Global SEM: A Story in Three Acts

Category: Marketing Translation

This article, written by Michael Kriz, was originally published in the American Marketing Association’s MarketingNews in September, 2011.

International search engine marketing projects can be on a nearly operatic scale, with multiple languages and locations, an often complicated plotline and, seemingly, a cast of thousands. Achieving success means finding a balance between diametrically opposed factors. You’ll need a firm grasp of natural human instinct and artificial machine intelligence, in both the domestic market and in each of your individual target cultures. You’ll also need to achieve consistent branding across cultures, while crafting communications that are meaningful—but not bland—for Web surfers in each micro-market. Luckily, you don’t have to tackle this kind of large-scale staging alone. Find the right producer to work with, a skilled language service provider with the cultural and linguistic expertise to guide you through the process, and your path can be much smoother.

To help you reach your SEM localization goals, we’ve laid out the following approach in three acts. Read on to find out how you can build these processes into your own website translation project and present completely integrated, seamless messaging on the stage of international search.

Act 1. Before you localize your website:

You’ve defined your international business model and your new markets. It’s time to get strategic as you make decisions about your new multilingual websites.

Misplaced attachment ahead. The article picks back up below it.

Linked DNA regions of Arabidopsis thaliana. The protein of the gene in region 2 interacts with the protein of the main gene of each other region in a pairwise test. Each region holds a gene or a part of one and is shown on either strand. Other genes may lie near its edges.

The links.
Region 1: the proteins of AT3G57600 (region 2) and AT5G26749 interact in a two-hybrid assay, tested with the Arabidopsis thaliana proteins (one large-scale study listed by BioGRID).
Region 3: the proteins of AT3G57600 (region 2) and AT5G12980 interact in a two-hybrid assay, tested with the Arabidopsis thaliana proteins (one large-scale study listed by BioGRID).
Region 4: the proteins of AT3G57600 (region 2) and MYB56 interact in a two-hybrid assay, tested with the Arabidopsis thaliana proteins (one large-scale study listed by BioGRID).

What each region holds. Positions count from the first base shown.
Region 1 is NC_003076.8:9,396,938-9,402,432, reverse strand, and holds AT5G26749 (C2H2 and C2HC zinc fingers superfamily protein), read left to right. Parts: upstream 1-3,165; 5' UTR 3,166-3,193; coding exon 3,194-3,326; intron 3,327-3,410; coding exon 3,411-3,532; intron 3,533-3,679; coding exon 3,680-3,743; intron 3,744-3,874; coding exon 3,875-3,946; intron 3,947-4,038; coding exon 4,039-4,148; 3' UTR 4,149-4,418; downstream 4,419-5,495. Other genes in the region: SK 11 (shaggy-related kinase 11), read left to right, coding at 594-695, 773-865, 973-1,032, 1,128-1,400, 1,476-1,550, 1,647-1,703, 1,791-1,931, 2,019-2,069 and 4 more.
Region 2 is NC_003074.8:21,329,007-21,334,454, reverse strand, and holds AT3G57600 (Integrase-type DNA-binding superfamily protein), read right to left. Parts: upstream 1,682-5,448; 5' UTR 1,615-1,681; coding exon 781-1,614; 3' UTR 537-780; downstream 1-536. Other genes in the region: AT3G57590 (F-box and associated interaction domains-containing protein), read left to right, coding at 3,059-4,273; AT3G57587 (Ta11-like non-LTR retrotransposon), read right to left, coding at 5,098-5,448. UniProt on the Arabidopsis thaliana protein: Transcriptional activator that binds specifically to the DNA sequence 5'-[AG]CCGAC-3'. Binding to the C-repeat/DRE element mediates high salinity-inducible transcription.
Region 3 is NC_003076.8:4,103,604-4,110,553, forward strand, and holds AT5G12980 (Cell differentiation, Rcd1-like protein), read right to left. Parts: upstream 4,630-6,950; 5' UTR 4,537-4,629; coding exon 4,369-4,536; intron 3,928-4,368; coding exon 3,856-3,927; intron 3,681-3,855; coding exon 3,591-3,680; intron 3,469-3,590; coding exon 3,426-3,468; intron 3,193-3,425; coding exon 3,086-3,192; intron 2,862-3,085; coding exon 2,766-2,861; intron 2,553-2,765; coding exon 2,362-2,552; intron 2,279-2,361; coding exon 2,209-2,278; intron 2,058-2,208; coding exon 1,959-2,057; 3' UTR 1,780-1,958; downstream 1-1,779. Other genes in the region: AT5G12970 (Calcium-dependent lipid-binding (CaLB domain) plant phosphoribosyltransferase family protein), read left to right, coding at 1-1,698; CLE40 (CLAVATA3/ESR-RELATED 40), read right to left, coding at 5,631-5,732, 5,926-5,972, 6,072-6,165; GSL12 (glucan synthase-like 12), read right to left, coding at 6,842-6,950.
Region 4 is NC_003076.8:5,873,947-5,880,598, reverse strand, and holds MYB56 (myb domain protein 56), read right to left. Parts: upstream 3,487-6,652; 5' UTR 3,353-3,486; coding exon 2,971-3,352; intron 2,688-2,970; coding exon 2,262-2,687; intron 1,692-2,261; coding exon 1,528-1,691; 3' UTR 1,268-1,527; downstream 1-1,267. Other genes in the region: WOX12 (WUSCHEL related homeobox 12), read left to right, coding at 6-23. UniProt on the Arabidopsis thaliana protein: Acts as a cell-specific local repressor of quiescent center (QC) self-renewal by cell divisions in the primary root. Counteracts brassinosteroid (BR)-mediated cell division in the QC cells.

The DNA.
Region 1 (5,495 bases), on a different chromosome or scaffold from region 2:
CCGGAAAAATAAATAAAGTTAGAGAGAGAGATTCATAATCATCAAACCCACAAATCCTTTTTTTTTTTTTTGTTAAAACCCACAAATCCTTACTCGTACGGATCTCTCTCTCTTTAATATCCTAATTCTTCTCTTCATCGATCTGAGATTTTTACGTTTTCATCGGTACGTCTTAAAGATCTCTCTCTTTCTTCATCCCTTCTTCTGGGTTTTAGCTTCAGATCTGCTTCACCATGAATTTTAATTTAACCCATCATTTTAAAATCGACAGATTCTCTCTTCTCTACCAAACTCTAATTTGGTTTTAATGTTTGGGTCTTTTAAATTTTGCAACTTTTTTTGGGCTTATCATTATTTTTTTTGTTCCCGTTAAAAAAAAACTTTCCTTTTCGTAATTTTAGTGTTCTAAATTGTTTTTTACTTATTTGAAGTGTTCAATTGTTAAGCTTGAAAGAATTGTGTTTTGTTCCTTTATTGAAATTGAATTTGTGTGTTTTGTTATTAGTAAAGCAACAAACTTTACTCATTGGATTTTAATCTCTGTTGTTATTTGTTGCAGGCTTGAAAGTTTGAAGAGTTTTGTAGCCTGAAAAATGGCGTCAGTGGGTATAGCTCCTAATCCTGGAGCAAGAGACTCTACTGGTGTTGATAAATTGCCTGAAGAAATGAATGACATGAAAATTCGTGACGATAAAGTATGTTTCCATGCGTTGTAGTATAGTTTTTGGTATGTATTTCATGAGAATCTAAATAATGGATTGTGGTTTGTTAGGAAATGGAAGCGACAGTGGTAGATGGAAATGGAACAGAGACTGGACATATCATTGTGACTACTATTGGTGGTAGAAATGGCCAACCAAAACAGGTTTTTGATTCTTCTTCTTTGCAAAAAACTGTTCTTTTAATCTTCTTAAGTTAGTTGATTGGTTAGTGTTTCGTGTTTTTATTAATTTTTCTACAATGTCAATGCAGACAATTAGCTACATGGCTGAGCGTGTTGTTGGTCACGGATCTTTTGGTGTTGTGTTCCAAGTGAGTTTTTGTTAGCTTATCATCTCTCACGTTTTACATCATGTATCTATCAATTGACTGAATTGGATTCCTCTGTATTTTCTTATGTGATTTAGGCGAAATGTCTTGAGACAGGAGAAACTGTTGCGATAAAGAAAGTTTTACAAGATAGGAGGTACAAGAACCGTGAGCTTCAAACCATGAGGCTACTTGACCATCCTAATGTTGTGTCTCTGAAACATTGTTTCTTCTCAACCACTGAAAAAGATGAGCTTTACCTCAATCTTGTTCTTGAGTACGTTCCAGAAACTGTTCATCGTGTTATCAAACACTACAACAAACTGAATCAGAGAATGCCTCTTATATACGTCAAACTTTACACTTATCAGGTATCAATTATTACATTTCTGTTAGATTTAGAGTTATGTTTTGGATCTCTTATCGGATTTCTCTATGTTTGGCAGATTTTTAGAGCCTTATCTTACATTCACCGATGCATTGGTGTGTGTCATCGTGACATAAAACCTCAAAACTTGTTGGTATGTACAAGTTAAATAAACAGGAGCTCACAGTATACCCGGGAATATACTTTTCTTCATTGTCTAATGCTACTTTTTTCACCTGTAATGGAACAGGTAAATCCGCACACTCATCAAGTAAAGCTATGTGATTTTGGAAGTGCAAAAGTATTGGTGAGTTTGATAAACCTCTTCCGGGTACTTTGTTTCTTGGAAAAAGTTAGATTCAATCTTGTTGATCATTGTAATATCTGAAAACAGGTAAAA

• First, pick the right domain extension for each locale.Search engines have traditionally given preference to sites with local, top-level domain name extensions such as .cn, .de, .uk, .nl, .eu, .ar, .it, .br, .us and .au. Last year, the Internet Corporation for Assigned Names and Numbers (ICANN) policy enabled top-level domain and URL creation in any language or script, not just ASCII (English keyboard norms).

To make the smartest domain extension decisions for each of your locales, you’ll want to do your research in partnership with a language vendor. If possible, find a local hosting solution and obtain a local IP address as well, since international search bots have a proven local bias.

  • Next, examine your English site for global relevance and decide what needs to be translated. This will help save you valuable translation dollars. For instance, should your blog be translated? Are all of your online resources relevant for global markets? Which of your PR communications are worth localizing? Perform a complete site audit and clearly communicate with your language partner what should and should not be localized.
  • Look for what your competition is doing in each market.What headers, menu item names and descriptions are other companies in your industry using? Check out their source code, pay-per-click campaigns and landing pages to review any available metadata. Take a look at websites in your industry that are top natural-search performers.

Act 2. As you localize your site:

You’ve done the initial groundwork for search-engine optimized, multilingual versions of your website. This next localization phase—working with your language partner to adapt the site to your target markets—will involve SEO keywords.

Keyword creation and seeding is challenging in the domestic market, but it’s both an art and science when you’re working across cultures and borders. During this step, you’ll provide a glossary of your English keywords to your language partner, who, in conjunction with native, in-country writers for each locale, will use testing through queries, gut reactions and native instincts to adapt your keywords and come up with their most frequently used synonyms. Your language partner will then create an ontology list with these different options and rank them, providing you with their recommendations for high-performance results in their locale.